How to Update PTO Policies for Remote Work


Every business wants to tout a healthy work-life balance for their employees. On the surface this appears easier to achieve in an office setting, where there are clear boundaries between work and home. Replicating that balance in a remote work environment requires implementing deliberate policies regarding paid time off (PTO). But most businesses didn’t have time to put that infrastructure in place before COVID hit.

“A lot of businesses have been forced to work from very home quickly without having an opportunity to think about what that should look like,” says Alice Chin, founder and CEO at Your Other Half, an HR and recruiting firm geared towards small businesses.

Here’s how to modify your PTO policies to support a healthy work-life balance for your remote workforce.

Develop Expectations for Hours Worked

Before modifying your PTO policies, you need to be clear about your expectations for hours worked. In a remote environment what constitutes a “full” day? Are you measuring based on actual hours worked, or do your employees automatically clock 8 hours per day as long as their assigned work is completed?

“Before developing PTO policies there has to be a baseline for when work happens,” Chin points out. “What are your expectations around work from home?” She recommends firm beginning and ending times, if possible, to help workers maintain boundaries between their work and personal lives. “Employees need that structure when they’re working from home,” she says.

Once you lay out expectations for time worked, you have to enforce it. Your workers may linger online late in the day, for instance, if they don’t feel like they’ve accomplished enough. You may need to let them know when it’s okay to log off.

Write Policies Encouraging Time Off

The way you write your policies affects their implementation. You might find, for example, that your workers are avoiding the use of their PTO because travel is currently restricted. “But that’s not good for your employees’ mental health,” Chin says. You can help solve this by not allowing accrued PTO to carry-over into next year. If they can’t carry their time over, employees are more likely to actually use it and take much-needed time off.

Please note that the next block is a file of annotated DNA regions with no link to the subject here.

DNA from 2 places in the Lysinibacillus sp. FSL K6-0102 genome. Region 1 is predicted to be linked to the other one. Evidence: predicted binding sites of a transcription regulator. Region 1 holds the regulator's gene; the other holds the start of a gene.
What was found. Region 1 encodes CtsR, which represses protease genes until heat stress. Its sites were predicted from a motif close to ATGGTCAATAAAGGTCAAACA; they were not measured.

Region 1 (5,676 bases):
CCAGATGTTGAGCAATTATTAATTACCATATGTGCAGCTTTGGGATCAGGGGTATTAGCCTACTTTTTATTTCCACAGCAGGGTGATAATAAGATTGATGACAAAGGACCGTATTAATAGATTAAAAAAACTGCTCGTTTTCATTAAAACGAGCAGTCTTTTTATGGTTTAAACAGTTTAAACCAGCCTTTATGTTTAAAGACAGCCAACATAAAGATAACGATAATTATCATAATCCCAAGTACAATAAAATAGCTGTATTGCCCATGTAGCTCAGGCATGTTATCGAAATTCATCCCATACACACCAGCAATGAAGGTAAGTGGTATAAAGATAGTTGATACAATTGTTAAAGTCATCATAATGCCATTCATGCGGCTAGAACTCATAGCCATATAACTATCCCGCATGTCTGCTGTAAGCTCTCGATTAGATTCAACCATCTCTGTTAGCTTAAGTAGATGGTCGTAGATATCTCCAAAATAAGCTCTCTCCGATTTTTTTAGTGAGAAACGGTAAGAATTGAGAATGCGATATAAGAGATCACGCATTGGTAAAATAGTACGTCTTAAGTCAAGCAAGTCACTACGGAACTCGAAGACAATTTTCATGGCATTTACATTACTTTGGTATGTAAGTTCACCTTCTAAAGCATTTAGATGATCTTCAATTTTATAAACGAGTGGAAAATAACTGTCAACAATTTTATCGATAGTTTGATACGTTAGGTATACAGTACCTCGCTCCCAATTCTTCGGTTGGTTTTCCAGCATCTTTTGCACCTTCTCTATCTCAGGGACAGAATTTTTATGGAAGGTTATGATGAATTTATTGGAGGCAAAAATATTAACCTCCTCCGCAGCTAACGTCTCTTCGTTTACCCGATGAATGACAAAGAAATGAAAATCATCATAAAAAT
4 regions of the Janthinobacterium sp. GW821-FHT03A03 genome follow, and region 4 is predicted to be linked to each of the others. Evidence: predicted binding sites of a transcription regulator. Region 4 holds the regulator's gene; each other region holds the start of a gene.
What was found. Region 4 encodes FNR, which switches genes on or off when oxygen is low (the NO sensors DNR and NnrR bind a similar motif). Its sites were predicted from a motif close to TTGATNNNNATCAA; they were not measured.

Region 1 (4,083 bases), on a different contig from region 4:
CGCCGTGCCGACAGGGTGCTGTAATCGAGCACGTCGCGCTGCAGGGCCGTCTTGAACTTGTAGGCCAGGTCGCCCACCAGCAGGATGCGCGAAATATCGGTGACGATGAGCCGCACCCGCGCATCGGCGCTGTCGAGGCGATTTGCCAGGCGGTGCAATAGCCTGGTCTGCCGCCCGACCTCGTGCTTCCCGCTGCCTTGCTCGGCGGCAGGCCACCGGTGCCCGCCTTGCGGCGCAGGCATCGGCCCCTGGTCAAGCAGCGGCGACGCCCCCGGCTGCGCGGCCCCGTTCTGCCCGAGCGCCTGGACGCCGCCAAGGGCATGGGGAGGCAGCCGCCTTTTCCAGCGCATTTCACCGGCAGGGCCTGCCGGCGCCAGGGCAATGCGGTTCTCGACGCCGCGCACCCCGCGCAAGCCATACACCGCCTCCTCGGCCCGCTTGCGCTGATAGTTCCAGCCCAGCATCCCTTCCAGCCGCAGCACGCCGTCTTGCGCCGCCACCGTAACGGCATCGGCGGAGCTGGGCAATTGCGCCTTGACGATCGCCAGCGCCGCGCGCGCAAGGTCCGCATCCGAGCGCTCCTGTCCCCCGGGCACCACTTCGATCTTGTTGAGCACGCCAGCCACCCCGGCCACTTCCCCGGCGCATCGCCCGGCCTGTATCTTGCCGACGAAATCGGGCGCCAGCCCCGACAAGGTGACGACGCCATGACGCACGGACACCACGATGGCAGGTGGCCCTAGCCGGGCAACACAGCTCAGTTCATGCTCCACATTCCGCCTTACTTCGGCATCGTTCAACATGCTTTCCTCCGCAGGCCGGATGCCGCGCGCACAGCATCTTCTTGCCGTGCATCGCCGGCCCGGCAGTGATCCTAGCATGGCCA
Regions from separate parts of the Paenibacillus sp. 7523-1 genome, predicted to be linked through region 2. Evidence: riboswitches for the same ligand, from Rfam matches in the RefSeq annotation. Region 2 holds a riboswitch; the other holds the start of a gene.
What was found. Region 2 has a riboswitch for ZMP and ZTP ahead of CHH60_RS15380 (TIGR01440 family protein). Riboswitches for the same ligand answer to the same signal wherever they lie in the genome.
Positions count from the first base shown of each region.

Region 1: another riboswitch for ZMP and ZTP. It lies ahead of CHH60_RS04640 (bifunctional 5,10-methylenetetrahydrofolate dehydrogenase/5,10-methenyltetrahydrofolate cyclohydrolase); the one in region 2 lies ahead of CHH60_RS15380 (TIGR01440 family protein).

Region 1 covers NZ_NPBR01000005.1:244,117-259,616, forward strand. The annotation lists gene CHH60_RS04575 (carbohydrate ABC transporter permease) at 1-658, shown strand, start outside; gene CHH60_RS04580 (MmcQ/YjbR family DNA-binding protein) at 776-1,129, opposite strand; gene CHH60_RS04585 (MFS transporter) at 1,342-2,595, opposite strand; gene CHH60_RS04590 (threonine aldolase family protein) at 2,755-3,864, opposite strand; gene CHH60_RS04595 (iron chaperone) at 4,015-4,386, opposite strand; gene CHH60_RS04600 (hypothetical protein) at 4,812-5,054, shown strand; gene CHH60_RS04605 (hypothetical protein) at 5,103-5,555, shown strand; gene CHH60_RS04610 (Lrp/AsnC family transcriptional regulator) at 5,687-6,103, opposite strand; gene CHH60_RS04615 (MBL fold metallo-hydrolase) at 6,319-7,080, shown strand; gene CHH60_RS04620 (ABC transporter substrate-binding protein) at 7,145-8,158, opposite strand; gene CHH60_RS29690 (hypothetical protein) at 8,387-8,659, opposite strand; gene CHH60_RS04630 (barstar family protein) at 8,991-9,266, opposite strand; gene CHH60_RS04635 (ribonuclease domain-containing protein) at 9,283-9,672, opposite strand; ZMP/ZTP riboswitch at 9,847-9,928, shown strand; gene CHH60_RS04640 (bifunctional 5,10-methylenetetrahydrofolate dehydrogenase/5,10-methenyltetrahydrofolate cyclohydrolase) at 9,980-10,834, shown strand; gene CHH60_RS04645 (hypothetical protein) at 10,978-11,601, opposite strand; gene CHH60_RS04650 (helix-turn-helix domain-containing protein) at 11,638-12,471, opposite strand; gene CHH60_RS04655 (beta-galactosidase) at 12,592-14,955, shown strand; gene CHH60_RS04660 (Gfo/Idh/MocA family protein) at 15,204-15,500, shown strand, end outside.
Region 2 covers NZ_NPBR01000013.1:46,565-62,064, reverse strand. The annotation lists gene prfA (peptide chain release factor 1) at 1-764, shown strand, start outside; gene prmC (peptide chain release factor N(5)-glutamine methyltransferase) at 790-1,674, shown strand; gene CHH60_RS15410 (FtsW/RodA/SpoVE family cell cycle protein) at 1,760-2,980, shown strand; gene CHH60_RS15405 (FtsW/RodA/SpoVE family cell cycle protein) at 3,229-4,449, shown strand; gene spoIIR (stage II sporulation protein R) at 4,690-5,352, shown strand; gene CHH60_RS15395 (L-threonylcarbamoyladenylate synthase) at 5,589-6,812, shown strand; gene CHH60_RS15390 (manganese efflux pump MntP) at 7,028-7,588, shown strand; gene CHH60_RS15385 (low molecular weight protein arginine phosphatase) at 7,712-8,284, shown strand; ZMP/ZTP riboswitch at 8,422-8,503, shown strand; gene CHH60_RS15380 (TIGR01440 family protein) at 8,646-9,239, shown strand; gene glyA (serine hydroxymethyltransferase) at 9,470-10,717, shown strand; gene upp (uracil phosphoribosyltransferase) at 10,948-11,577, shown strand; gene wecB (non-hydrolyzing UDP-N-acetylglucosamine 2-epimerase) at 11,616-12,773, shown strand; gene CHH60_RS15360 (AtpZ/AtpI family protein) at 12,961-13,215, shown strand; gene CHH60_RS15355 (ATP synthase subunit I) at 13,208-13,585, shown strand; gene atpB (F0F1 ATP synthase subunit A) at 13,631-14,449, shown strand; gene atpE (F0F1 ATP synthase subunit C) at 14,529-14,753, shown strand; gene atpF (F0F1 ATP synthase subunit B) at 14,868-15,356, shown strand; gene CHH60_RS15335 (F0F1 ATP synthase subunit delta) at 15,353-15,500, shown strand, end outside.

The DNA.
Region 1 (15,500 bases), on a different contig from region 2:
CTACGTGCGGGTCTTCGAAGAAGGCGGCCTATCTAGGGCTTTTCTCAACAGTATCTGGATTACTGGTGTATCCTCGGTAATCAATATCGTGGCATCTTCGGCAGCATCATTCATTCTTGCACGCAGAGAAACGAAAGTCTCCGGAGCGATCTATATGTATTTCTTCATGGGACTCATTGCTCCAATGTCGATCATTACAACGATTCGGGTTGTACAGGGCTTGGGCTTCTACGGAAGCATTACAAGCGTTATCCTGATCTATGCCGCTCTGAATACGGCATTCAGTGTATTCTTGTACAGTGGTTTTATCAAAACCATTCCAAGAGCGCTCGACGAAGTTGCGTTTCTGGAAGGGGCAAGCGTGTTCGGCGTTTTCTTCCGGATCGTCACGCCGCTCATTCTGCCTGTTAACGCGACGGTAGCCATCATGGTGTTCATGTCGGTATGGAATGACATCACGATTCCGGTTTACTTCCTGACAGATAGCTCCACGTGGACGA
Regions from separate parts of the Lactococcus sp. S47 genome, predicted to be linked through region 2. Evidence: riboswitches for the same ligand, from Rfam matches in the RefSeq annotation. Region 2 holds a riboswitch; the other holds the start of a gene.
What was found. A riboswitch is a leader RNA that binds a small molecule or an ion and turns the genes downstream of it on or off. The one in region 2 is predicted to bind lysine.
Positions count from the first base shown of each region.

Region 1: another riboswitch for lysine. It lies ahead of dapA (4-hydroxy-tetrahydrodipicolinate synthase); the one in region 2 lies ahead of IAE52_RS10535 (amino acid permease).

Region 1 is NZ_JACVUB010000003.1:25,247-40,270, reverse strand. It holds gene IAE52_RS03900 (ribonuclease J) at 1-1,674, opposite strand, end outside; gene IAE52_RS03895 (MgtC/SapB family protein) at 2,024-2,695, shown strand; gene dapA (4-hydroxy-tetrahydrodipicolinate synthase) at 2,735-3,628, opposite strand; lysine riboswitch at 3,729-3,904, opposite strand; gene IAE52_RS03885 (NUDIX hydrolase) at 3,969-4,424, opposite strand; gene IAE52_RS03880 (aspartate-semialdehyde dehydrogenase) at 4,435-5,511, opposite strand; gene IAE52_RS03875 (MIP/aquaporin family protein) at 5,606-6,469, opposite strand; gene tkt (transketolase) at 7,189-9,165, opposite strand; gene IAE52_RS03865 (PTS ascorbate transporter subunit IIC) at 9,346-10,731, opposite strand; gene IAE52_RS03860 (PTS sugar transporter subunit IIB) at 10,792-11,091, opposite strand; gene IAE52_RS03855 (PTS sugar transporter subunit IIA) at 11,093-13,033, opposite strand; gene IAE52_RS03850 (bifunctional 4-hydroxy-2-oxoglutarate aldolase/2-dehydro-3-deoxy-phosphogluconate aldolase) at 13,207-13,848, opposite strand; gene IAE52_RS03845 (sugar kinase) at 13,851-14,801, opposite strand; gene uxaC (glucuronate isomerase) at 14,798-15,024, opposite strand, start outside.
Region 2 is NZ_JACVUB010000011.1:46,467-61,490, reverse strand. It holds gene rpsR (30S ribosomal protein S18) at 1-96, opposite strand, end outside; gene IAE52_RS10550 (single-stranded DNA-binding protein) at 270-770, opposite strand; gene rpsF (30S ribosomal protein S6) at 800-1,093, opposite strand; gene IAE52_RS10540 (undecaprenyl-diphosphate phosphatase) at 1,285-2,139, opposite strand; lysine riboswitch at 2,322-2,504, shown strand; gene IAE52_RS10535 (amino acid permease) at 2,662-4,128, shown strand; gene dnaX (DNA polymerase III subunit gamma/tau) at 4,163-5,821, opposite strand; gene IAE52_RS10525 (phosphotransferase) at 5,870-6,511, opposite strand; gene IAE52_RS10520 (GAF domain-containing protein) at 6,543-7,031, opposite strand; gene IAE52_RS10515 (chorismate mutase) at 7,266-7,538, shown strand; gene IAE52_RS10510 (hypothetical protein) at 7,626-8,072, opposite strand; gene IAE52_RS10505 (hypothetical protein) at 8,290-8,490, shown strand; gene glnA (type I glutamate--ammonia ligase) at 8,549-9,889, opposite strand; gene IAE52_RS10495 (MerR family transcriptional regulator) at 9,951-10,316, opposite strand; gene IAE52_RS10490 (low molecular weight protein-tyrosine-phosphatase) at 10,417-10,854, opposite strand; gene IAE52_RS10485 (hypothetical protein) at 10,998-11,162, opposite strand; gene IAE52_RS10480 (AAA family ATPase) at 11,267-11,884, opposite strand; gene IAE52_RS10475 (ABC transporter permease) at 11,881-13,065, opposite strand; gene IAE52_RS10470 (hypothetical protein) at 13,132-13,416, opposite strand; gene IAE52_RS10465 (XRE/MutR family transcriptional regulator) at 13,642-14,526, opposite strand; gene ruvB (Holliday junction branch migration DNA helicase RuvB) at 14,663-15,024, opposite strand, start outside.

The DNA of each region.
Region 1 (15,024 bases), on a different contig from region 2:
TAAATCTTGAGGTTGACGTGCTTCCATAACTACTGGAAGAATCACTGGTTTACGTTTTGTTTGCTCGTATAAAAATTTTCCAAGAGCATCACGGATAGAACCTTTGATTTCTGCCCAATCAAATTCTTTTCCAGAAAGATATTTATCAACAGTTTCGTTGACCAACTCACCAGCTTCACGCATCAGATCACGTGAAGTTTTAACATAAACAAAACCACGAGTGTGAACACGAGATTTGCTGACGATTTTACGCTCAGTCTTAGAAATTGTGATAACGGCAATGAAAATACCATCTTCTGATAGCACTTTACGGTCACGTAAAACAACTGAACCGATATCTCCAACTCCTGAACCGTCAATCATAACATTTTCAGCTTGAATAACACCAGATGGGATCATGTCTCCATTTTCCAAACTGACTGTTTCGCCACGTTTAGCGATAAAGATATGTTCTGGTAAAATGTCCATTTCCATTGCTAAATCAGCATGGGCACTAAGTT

In addition to offering PTO, consider building company-wide breaks into your schedule. If your usual amount of work has been affected by COVID, for example, shut the company down to give your team a break. You’ll all benefit from time off and come back ready to strategize your next steps. “In acknowledging that employees are unwilling to use PTO, you’re proactively making that decision for your team,” Chin says.

Communicate New Policies and Protocols

Your new policies are developed with intention, and they should be communicated with intention, too. For example, Chin suggests shifting from the term “unlimited” to “self-managed” PTO. With self-managed PTO employees can still take as much time off as they’d like, but they’re responsible for planning for how it impacts their work. “This is an opportunity for an employee to think about their own responsibilities and the company’s needs and to come up with a plan to meet both,” Chin continues.

This policy helps promote a healthy company culture, but it requires deliberate communication regarding why it’s in place and expectations for following it. Be clear regarding specific steps employees should take for working ahead or finding someone to cover their work.

But the best way to communicate new rules governing PTO is to set the example yourself and actually take some time off. Demonstrate thoughtfulness around when you take off and how you set everyone else up for success while you’re gone.

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